Myasthenia Gravis

Myasthenia gravis is an immune system disease in which antibodies are produced against receptors in the muscle junction and impair neuromuscular transmission. It is characterized by episodic weakness associated with exercise. A dog's stride may be shortened, followed by collapse in the hind legs, or all four limbs. Paresis (a disturbance in the mechanism for initiating voluntary motor function) may involve facial nerves as well as spinal nerves. Inability to blink both eyes is most commonly observed along with generalized muscle weakness. Additionally, there may be a change in bark, respiratory difficulty, and vomiting The vomiting is due to a megaesophagus. Myasthenia gravis can be either congenital or acquired. Springer spaniels, Jack Russell terriers, and Fox terriers have been reported to have the congenital form. Several cases have been diagnosed in Hungarian vizslas. Diagnosis is made through the use of a test dose of a medicine called edrophonium chloride given intravenously. An immediate short-lived (3-8 minute) response is observed. Long-term treatment involves corticosteroids.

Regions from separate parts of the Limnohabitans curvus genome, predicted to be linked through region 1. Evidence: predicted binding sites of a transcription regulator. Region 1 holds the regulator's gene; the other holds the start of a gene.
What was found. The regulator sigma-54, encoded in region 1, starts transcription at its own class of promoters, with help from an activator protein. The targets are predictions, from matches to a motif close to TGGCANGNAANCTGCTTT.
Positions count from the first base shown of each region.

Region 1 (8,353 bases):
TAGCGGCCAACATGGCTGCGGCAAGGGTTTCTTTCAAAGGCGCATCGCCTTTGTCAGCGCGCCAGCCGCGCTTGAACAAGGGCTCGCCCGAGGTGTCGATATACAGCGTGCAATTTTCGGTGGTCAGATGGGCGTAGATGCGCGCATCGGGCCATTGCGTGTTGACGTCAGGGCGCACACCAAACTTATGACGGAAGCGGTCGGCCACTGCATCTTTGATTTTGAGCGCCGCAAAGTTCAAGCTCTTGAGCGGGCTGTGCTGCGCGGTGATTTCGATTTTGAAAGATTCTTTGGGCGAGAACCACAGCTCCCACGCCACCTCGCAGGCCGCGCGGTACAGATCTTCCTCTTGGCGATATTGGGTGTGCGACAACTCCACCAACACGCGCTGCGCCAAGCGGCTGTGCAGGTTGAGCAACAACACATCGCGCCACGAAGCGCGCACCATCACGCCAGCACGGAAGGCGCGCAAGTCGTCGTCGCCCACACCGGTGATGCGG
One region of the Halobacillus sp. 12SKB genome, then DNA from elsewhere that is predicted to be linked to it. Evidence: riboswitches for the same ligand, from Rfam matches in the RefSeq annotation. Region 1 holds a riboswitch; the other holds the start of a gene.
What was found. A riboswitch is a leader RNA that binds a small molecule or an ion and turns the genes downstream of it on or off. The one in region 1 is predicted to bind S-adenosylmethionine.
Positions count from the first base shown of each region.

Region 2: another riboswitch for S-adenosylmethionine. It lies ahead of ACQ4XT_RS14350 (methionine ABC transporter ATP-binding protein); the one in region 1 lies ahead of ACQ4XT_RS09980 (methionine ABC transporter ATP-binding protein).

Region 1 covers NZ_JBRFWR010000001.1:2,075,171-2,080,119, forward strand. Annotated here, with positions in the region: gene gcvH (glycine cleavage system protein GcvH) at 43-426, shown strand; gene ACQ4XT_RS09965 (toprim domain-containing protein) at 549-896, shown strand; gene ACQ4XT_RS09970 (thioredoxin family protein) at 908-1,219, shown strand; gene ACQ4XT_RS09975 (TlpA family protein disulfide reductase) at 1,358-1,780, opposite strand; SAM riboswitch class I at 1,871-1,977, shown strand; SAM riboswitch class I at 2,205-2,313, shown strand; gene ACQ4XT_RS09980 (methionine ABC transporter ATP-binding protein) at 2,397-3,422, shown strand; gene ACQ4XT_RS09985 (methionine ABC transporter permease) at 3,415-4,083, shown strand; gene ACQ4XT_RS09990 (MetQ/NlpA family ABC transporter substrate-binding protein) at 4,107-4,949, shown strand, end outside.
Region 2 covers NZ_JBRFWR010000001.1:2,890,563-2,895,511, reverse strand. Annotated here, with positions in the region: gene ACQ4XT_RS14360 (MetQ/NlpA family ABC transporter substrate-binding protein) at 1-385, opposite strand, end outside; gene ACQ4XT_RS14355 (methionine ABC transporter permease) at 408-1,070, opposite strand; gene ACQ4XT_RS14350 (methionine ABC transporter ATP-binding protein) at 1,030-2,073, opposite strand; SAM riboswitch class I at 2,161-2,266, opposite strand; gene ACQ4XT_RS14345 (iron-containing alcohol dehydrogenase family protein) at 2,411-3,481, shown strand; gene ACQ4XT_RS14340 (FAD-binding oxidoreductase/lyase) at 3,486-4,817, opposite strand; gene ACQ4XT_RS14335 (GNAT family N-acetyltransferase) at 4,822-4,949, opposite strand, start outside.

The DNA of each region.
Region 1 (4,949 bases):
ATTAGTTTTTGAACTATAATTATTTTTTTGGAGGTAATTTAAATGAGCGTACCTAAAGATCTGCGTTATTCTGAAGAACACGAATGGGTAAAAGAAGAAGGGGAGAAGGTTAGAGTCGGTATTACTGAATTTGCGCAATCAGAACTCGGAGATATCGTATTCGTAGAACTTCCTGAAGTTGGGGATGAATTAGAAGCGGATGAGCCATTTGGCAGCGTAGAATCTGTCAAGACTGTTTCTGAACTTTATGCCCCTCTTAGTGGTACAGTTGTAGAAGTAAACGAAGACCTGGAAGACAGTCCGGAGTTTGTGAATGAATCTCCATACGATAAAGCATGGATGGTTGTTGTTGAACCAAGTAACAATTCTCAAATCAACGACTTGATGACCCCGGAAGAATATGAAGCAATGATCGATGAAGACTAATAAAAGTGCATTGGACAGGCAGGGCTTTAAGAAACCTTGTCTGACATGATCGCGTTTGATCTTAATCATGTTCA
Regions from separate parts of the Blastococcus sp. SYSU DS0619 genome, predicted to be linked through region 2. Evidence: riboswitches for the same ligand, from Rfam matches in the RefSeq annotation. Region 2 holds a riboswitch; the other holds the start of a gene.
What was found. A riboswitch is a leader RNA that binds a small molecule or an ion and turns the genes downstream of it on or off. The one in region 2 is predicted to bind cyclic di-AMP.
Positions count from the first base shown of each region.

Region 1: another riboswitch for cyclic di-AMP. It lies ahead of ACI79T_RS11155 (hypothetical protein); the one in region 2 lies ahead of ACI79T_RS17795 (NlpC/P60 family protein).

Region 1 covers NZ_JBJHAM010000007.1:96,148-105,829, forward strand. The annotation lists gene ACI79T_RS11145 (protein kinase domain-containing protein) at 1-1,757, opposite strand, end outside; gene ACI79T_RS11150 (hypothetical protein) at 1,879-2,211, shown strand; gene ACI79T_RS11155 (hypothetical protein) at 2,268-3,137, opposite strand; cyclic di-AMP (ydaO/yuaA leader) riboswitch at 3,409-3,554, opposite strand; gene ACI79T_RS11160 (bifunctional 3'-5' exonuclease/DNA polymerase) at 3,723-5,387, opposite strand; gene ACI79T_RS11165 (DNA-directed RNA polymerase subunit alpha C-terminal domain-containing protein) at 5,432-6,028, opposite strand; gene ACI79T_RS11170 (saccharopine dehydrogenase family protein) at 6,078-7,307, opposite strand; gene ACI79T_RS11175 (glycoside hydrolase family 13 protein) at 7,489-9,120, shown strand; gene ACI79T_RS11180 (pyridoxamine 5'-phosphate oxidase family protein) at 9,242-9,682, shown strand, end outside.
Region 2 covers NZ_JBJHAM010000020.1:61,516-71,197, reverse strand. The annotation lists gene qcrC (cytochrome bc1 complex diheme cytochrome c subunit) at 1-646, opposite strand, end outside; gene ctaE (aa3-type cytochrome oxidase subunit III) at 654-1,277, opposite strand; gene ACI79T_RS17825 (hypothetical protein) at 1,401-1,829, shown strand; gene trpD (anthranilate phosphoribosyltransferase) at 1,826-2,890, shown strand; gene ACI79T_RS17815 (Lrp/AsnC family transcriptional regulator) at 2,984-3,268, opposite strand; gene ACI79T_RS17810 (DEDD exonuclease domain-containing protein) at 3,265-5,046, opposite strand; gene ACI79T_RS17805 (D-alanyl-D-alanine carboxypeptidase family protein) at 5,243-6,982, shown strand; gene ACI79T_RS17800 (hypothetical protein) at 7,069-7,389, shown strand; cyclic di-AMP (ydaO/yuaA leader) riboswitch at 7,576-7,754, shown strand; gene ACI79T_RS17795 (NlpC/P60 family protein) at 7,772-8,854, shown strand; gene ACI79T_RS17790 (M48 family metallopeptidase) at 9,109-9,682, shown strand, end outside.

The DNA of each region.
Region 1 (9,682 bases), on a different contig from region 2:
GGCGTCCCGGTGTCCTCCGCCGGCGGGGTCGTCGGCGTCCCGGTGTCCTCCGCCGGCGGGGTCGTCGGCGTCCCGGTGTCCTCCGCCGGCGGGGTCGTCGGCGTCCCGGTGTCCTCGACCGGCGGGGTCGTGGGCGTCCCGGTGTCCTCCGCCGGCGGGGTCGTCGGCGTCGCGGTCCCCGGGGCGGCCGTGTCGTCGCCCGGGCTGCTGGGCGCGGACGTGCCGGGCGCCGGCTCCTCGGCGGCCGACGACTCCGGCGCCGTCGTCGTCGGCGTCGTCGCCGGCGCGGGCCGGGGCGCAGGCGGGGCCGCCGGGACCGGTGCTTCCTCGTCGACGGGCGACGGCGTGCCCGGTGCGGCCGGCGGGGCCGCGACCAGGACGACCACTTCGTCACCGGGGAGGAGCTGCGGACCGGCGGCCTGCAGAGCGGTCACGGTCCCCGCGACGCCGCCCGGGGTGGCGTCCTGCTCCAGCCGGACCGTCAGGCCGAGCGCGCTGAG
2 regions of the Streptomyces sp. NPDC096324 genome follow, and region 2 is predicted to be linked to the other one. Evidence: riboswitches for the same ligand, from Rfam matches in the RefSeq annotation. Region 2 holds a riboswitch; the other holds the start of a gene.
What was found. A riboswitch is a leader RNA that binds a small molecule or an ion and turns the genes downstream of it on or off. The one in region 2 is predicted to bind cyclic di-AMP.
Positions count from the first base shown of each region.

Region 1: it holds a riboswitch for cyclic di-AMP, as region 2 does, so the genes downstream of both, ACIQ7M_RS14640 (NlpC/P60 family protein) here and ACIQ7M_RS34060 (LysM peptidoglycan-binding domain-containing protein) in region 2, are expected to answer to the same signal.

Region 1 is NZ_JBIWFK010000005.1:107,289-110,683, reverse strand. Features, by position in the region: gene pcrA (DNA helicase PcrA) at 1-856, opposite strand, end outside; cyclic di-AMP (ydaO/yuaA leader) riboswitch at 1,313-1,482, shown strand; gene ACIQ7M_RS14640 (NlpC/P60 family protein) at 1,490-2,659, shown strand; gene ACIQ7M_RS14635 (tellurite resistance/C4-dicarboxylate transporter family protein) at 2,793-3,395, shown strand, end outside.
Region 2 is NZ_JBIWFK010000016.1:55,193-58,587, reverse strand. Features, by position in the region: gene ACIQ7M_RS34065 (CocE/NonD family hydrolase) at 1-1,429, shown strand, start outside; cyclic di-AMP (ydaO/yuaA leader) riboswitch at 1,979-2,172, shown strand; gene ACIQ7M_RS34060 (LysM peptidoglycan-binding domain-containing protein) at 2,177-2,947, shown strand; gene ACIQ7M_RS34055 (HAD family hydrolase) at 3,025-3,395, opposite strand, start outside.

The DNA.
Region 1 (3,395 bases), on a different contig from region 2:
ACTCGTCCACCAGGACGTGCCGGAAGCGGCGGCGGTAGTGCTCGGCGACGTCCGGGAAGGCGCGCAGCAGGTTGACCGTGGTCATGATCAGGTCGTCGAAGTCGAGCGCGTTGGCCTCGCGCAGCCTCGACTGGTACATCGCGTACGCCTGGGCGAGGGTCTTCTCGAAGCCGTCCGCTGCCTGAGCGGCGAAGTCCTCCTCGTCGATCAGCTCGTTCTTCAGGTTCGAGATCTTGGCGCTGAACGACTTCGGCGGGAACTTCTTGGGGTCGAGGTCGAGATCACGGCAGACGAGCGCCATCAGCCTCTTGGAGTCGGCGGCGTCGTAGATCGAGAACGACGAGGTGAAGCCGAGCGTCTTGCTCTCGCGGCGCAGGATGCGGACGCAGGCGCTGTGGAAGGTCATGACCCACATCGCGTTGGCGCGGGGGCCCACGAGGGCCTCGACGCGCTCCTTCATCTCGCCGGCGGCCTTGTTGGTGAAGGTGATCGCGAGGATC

The immune system is trained, in early life, not to recognize the body's own proteins as self. The current thinking regarding the factors that can make the body stop recognizing its own proteins as self is that the multiple autoantibodies seen in man (even in the absence of disease) may stem not from some inherent malfunction of the immune system itself, but from antibodies raised to the numerous pathogens that humans and animals randomly encounter during the course of their lifetime. In this way, pathogens might be able to influence disease processes, even when no longer present. Moreover, pathogen proteins closely resemble our own, and that immune attack directed towards the pathogen may thus result in antibody cross-reactivity with human proteins. Hence, autoimmune diseases can be pathogen-associated and such agents may be able to punch far above their weight and influence biological processes even after their successful removal. For example, Toxoplasma gondii is not only implicated in schizophrenia and related disorders, but also in Alzheimer's or Parkinson's disease, cancer, cardiac myopathies, and autoimmune disorders. If toxoplasmosis in cats and other pets was registered as a notifiable disease requiring obligatory treatment by veterinarians, perhaps the incidence of several diseases, including autoimmune, could be reduced.

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